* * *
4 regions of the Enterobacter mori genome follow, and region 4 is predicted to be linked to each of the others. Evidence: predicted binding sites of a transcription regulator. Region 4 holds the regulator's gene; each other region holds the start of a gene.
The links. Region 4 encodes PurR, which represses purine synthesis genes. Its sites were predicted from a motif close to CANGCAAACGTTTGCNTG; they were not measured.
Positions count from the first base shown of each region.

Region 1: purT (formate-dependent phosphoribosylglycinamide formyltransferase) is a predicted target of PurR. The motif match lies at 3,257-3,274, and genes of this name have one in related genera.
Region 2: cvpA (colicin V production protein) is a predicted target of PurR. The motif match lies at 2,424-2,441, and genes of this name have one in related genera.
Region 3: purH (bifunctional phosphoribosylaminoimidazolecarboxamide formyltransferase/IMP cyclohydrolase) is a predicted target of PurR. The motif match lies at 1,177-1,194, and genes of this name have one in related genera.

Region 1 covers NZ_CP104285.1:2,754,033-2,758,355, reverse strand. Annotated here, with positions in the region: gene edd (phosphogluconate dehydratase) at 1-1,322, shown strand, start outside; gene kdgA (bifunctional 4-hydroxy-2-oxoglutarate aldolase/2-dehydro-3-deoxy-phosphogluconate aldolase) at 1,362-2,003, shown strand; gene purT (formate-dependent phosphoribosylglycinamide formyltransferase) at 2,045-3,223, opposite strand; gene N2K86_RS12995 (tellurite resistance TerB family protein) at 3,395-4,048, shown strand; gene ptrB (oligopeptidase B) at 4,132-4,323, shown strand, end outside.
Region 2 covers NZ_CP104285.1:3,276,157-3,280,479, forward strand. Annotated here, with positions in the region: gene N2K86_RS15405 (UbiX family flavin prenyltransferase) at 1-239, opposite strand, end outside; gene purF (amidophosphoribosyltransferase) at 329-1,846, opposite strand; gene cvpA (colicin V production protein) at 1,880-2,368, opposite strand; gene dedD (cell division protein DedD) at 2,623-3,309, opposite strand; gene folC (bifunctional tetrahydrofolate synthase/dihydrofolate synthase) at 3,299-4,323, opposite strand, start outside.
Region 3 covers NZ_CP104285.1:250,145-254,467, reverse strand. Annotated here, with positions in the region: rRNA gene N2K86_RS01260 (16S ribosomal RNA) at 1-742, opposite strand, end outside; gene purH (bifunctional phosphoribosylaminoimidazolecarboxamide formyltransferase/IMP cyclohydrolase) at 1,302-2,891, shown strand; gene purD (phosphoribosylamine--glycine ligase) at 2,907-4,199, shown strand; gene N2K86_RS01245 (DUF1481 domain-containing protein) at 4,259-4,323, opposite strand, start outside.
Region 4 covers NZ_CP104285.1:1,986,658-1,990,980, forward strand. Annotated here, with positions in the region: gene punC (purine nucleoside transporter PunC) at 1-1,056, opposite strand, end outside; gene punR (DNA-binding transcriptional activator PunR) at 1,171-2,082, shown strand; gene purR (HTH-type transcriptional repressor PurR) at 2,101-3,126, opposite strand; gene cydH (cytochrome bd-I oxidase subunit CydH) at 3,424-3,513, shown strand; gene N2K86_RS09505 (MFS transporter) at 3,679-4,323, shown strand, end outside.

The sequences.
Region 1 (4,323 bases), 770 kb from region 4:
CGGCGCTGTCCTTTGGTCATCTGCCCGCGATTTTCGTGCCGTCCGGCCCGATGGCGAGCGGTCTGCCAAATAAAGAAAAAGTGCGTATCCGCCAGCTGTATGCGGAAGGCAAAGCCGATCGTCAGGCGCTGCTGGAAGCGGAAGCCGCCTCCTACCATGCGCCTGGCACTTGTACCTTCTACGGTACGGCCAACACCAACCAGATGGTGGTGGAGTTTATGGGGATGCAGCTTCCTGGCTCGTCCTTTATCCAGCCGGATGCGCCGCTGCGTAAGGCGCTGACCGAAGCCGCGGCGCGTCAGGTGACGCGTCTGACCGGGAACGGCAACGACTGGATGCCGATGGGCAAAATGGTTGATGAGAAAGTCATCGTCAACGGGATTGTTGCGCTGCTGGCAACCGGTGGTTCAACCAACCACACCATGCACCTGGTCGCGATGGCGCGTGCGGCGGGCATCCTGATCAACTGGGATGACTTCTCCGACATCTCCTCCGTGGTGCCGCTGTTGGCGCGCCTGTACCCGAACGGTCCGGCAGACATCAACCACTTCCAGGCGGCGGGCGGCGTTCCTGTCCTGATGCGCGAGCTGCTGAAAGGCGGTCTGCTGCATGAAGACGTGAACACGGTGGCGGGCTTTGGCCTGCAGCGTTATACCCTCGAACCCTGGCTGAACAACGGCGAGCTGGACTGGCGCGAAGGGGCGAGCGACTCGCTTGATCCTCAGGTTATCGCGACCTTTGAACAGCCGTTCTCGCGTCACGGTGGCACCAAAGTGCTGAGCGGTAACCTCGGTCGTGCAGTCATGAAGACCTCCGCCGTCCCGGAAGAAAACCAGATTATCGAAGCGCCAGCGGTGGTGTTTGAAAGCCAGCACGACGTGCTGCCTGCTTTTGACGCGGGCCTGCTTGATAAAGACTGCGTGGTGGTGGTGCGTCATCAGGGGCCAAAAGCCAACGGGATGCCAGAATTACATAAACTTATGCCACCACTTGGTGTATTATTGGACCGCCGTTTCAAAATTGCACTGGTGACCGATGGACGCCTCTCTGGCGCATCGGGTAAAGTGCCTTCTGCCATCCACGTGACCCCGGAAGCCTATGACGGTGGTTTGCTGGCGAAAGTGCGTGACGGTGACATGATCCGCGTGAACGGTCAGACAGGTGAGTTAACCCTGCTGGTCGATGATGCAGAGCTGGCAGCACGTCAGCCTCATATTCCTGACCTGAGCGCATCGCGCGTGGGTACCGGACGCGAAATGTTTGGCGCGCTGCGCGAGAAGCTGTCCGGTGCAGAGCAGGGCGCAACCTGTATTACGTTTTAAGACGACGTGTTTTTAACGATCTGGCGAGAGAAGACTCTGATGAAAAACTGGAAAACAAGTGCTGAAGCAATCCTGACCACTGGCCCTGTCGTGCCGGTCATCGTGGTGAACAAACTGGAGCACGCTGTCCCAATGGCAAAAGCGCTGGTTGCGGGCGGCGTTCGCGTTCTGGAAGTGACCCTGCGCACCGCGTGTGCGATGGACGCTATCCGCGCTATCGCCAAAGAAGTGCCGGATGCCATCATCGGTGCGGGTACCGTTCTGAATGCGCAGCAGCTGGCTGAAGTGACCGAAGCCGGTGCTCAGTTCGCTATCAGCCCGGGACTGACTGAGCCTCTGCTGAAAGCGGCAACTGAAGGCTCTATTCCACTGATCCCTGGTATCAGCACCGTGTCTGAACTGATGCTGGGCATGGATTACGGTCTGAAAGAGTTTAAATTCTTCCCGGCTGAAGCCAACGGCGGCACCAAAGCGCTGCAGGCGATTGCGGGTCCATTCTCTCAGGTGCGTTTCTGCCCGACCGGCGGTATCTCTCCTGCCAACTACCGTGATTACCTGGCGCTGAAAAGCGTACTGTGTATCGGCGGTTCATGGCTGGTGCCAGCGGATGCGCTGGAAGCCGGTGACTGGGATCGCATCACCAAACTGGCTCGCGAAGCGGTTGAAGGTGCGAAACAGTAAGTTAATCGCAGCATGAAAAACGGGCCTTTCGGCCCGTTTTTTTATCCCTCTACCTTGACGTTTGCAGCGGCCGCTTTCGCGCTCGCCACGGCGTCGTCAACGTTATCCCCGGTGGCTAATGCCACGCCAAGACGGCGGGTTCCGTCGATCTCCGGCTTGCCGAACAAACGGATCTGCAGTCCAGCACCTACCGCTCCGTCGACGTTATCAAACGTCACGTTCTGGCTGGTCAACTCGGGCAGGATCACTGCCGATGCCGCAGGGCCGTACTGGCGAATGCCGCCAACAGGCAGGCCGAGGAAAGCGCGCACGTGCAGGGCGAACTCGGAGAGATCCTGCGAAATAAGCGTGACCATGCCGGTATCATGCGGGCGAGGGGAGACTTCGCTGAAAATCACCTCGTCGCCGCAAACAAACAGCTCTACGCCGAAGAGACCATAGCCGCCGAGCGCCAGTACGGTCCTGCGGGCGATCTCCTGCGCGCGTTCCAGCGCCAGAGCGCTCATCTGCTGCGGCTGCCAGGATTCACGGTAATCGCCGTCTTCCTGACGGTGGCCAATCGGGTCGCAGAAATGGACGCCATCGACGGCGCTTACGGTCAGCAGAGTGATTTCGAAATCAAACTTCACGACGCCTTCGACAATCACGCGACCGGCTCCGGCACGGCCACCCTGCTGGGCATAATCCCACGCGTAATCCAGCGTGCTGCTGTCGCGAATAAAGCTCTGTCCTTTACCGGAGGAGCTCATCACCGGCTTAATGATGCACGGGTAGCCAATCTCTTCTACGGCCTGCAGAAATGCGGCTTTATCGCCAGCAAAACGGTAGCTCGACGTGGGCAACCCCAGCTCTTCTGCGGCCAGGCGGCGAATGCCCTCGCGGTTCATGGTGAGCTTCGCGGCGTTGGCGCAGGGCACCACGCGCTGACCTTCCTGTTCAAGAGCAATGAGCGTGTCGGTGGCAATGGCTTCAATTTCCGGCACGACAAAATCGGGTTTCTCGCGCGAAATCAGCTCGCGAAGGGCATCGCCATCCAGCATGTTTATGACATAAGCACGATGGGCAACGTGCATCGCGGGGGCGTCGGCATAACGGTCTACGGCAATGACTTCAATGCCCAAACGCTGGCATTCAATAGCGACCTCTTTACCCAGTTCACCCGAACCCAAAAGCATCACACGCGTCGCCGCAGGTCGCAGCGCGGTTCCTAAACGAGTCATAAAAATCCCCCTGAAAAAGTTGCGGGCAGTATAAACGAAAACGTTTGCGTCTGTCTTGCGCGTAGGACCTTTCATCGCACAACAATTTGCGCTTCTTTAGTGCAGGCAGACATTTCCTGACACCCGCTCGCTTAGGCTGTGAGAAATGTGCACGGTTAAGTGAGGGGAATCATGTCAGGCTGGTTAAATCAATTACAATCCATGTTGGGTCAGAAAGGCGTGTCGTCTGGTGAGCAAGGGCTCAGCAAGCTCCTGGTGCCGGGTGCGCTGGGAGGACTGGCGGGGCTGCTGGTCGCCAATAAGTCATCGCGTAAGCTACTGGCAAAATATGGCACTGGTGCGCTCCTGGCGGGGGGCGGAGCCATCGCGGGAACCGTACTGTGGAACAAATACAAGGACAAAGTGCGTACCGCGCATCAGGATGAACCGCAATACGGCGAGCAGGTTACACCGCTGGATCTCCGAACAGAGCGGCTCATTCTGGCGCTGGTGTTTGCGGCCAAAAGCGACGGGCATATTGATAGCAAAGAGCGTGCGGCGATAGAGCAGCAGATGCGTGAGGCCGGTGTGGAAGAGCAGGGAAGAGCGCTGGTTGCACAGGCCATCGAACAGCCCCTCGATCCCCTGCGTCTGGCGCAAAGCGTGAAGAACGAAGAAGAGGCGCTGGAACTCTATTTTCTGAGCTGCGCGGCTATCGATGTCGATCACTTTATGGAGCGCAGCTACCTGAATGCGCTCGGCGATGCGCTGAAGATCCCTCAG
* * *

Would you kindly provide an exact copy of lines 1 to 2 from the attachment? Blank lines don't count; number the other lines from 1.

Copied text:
4 regions of the Enterobacter mori genome follow, and region 4 is predicted to be linked to each of the others. Evidence: predicted binding sites of a transcription regulator. Region 4 holds the regulator's gene; each other region holds the start of a gene.
The links. Region 4 encodes PurR, which represses purine synthesis genes. Its sites were predicted from a motif close to CANGCAAACGTTTGCNTG; they were not measured.